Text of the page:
Room for Optimism

Originally published 6/29/2010 at the Financial Planning Association(r)'s All Things Financial Planning Blog

Robert Schmansky, CFP(r)

As a watcher of many business pages, I’ve noticed over the past several years that today’s news carries a more negative tone than ever. The title of every story seems at times to shout at us, “Are you afraid of the next crisis, well, you should be!”

What do we fear next? Inflation, or deflation? Domestic or international investing? Missing out on a boom, or investing just before a bust?

Too often I speak with individuals who have formed financial opinions based on a snapshot from the media. And with all of the negativity, what impact does what we read / watch / hear have on our success as investors?

As an advisor and observer, it can be amazing the impact that a few seconds of a pessimistic ‘expert’ opinion can have on us. Many times I meet with state a fear of an economic collapse. Pressing further, the concern is a hyperinflation which would wreck the purchasing power of the dollar.

And while the concerns are real, the actions we want to take very often do not fit the concern. The instincts of many who state the above concern is often to dump their stocks and place their savings in fixed investments; not realizing by doing so they are guaranteeing to be hurt the most by inflation, and lose out on the chance of their assets increasing with inflation.

It’s interesting to witness that while humans are hardwired for cyclical thinking, we tend in the short-run to focus on extremes, believing the end result is the continuation to an severe degree of whatever the concern may be.

Despite the news today of countries defaulting, the market correction, and fears of a double-dip, there is plenty of room for optimism:

  • Many of our client portfolios have fully recovered from the 2008 crash due to saving and the market rebound in 2009.

  • Like Joe Pitzl’s recent post points out, we have choices for discretionary spending. We don’t have to upgrade to the 50-inch plasma.

  • Assets that have dropped like real estate are more accessible today to more buyers. Prices of these assets won’t drop to zero as more buyers enter the market.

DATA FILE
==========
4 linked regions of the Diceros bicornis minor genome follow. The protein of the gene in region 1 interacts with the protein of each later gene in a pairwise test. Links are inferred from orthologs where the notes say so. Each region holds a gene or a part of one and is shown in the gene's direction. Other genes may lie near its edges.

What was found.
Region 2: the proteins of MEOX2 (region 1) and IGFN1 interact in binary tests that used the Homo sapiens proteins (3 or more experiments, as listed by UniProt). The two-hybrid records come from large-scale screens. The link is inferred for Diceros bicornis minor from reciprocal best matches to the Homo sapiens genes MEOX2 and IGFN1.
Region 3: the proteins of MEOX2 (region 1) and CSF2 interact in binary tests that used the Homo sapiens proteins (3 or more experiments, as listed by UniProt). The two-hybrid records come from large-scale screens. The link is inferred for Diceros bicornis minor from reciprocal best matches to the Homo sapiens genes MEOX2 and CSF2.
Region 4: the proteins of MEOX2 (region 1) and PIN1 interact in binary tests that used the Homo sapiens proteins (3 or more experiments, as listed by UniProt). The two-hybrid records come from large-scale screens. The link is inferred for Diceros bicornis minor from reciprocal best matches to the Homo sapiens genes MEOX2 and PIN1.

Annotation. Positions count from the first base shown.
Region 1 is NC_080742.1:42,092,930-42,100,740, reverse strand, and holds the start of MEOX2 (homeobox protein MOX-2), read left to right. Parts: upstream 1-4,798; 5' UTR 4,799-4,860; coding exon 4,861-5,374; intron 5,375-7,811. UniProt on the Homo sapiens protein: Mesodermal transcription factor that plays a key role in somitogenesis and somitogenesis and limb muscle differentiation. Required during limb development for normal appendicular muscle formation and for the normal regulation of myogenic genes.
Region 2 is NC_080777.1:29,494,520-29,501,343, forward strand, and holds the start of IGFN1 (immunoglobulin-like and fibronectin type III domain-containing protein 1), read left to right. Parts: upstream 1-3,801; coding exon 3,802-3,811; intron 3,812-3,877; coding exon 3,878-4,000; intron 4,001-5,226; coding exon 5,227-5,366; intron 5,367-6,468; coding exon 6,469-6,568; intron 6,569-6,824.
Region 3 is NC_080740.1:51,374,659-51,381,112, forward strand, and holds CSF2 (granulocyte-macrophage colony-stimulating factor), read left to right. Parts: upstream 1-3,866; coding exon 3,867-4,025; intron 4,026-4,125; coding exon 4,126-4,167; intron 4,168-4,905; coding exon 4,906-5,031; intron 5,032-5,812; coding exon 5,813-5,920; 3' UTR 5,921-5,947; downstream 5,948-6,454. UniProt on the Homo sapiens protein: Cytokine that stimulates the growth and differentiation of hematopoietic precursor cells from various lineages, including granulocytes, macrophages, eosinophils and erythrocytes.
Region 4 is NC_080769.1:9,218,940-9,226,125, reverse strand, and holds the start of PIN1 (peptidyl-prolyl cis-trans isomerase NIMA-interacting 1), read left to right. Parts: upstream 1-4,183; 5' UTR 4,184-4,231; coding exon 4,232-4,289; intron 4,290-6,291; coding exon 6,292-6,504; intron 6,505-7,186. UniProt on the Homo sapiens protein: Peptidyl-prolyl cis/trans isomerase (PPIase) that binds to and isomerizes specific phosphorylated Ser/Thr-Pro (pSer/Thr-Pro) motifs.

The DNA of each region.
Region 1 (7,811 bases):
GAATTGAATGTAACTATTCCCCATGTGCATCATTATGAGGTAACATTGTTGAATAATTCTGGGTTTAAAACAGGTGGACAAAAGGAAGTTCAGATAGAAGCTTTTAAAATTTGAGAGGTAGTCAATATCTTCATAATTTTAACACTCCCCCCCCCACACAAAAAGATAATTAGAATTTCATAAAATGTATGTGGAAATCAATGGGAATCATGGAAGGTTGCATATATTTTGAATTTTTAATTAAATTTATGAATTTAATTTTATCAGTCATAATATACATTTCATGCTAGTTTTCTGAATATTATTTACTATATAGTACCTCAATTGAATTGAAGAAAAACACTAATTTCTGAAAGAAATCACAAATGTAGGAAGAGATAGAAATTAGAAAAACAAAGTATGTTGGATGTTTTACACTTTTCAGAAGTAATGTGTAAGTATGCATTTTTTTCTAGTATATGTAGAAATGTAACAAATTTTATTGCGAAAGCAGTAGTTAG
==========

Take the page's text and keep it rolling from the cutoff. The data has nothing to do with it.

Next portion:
• The pace of technology has made our personal and work lives more productive.

  • The markets are not ‘going to zero’. Even if a major company collapses, opportunities for others exist, and there will be growth for entrepreneurs who capitalize on them. I see it in my own industry, and work with many who see things developing all over the economy.

  • Volatility is scary, but market volatility has worked in long-term investors favor as they buy stocks at a discount.

At a distance, with more information, the news is rarely as bad as seems in the moment. To avoid the trap of making constant changes to your plan based on negative news and emotion, try this exercise.

Keep track of your current opinions and concerns about the economy, and the actual outcomes. Answer the following, and repeat the exercise next year:

  1. My three biggest economic concerns are?

  2. I am concerned about the economic picture of _______ (country).

  3. Over the next year the stock market will (rise / fall) ___percent.

  4. Interest rates over the next few years will (rise / fall) ___ percent.

  5. My instinct today is to (sell / buy) stocks.

Looking back, I am sure most of our short-term concerns in the long run do not carry the extreme consequences we fear. There is plenty of room for optimism today — and maybe it can best be found by not upgrading your news to view on a 50-inch plasma!


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